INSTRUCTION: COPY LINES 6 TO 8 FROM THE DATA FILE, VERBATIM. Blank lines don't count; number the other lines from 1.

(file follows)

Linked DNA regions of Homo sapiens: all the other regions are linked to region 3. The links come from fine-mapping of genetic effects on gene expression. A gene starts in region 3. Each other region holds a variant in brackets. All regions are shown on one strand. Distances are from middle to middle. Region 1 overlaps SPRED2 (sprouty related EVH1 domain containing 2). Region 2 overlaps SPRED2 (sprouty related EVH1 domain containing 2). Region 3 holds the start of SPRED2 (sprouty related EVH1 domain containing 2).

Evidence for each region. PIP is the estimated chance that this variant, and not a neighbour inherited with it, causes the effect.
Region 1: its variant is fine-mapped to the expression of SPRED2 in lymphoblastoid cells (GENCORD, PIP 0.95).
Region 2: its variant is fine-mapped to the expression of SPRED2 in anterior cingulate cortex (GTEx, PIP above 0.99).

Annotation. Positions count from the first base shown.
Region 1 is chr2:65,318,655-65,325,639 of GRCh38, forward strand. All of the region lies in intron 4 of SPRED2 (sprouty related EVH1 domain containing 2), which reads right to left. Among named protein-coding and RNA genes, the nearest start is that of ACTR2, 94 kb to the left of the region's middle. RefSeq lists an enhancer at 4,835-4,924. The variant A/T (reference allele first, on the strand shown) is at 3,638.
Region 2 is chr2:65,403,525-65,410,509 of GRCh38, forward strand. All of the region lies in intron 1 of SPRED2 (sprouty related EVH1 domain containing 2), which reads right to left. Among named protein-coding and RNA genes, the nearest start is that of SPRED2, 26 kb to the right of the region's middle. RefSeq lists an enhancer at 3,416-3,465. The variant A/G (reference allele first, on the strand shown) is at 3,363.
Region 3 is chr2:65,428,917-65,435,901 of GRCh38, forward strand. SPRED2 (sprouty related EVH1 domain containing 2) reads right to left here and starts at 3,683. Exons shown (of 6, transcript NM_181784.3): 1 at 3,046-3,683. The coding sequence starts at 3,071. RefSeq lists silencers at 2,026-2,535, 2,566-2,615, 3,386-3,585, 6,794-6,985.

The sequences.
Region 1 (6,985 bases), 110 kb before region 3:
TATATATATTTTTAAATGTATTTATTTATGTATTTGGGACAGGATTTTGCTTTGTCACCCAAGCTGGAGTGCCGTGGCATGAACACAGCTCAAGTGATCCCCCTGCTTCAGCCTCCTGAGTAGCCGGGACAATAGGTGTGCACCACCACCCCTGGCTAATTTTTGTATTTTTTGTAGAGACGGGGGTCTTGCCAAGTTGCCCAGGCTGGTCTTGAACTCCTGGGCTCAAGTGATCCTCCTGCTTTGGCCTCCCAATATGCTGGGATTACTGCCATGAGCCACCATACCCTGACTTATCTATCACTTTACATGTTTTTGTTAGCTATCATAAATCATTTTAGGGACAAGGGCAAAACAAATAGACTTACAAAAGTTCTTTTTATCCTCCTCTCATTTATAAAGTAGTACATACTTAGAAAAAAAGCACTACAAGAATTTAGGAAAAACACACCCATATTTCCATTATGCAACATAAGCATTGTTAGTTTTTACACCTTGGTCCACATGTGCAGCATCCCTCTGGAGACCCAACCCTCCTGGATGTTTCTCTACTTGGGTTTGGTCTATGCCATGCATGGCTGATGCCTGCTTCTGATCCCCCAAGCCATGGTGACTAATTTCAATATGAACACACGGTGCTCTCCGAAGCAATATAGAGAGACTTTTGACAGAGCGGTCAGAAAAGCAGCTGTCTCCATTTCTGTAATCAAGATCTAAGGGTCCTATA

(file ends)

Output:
Region 1 is chr2:65,318,655-65,325,639 of GRCh38, forward strand. All of the region lies in intron 4 of SPRED2 (sprouty related EVH1 domain containing 2), which reads right to left. Among named protein-coding and RNA genes, the nearest start is that of ACTR2, 94 kb to the left of the region's middle. RefSeq lists an enhancer at 4,835-4,924. The variant A/T (reference allele first, on the strand shown) is at 3,638.
Region 2 is chr2:65,403,525-65,410,509 of GRCh38, forward strand. All of the region lies in intron 1 of SPRED2 (sprouty related EVH1 domain containing 2), which reads right to left. Among named protein-coding and RNA genes, the nearest start is that of SPRED2, 26 kb to the right of the region's middle. RefSeq lists an enhancer at 3,416-3,465. The variant A/G (reference allele first, on the strand shown) is at 3,363.
Region 3 is chr2:65,428,917-65,435,901 of GRCh38, forward strand. SPRED2 (sprouty related EVH1 domain containing 2) reads right to left here and starts at 3,683. Exons shown (of 6, transcript NM_181784.3): 1 at 3,046-3,683. The coding sequence starts at 3,071. RefSeq lists silencers at 2,026-2,535, 2,566-2,615, 3,386-3,585, 6,794-6,985.